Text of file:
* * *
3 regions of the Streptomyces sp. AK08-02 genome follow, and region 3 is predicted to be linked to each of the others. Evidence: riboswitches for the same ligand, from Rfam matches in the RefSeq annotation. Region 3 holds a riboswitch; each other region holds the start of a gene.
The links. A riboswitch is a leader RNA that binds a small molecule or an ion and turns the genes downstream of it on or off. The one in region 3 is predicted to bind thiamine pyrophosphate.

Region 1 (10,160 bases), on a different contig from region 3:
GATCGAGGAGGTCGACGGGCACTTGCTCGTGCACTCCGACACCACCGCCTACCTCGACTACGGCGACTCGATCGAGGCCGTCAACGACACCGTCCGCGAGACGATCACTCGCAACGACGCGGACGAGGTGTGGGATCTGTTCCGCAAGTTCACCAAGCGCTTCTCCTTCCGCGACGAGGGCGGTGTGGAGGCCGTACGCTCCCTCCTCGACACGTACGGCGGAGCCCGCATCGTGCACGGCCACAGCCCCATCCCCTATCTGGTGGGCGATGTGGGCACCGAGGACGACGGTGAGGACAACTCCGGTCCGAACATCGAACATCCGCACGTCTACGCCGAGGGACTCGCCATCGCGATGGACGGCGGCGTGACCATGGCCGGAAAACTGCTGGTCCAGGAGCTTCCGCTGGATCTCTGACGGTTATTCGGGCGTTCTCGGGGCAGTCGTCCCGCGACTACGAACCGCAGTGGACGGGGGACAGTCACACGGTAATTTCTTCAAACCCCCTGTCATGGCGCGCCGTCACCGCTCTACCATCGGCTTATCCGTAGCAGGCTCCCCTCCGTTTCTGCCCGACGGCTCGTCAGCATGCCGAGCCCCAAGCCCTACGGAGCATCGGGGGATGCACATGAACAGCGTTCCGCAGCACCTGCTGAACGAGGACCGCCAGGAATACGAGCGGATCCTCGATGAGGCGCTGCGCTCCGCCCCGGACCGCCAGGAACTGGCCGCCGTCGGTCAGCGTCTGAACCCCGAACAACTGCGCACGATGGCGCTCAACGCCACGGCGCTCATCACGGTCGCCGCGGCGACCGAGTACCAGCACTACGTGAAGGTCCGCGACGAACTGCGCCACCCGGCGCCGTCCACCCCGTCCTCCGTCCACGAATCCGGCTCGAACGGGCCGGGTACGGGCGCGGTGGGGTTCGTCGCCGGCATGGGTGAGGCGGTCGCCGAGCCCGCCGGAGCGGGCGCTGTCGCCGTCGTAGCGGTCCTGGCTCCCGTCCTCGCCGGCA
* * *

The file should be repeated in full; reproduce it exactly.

3 regions of the Streptomyces sp. AK08-02 genome follow, and region 3 is predicted to be linked to each of the others. Evidence: riboswitches for the same ligand, from Rfam matches in the RefSeq annotation. Region 3 holds a riboswitch; each other region holds the start of a gene.
The links. A riboswitch is a leader RNA that binds a small molecule or an ion and turns the genes downstream of it on or off. The one in region 3 is predicted to bind thiamine pyrophosphate.

Region 1 (10,160 bases), on a different contig from region 3:
GATCGAGGAGGTCGACGGGCACTTGCTCGTGCACTCCGACACCACCGCCTACCTCGACTACGGCGACTCGATCGAGGCCGTCAACGACACCGTCCGCGAGACGATCACTCGCAACGACGCGGACGAGGTGTGGGATCTGTTCCGCAAGTTCACCAAGCGCTTCTCCTTCCGCGACGAGGGCGGTGTGGAGGCCGTACGCTCCCTCCTCGACACGTACGGCGGAGCCCGCATCGTGCACGGCCACAGCCCCATCCCCTATCTGGTGGGCGATGTGGGCACCGAGGACGACGGTGAGGACAACTCCGGTCCGAACATCGAACATCCGCACGTCTACGCCGAGGGACTCGCCATCGCGATGGACGGCGGCGTGACCATGGCCGGAAAACTGCTGGTCCAGGAGCTTCCGCTGGATCTCTGACGGTTATTCGGGCGTTCTCGGGGCAGTCGTCCCGCGACTACGAACCGCAGTGGACGGGGGACAGTCACACGGTAATTTCTTCAAACCCCCTGTCATGGCGCGCCGTCACCGCTCTACCATCGGCTTATCCGTAGCAGGCTCCCCTCCGTTTCTGCCCGACGGCTCGTCAGCATGCCGAGCCCCAAGCCCTACGGAGCATCGGGGGATGCACATGAACAGCGTTCCGCAGCACCTGCTGAACGAGGACCGCCAGGAATACGAGCGGATCCTCGATGAGGCGCTGCGCTCCGCCCCGGACCGCCAGGAACTGGCCGCCGTCGGTCAGCGTCTGAACCCCGAACAACTGCGCACGATGGCGCTCAACGCCACGGCGCTCATCACGGTCGCCGCGGCGACCGAGTACCAGCACTACGTGAAGGTCCGCGACGAACTGCGCCACCCGGCGCCGTCCACCCCGTCCTCCGTCCACGAATCCGGCTCGAACGGGCCGGGTACGGGCGCGGTGGGGTTCGTCGCCGGCATGGGTGAGGCGGTCGCCGAGCCCGCCGGAGCGGGCGCTGTCGCCGTCGTAGCGGTCCTGGCTCCCGTCCTCGCCGGCA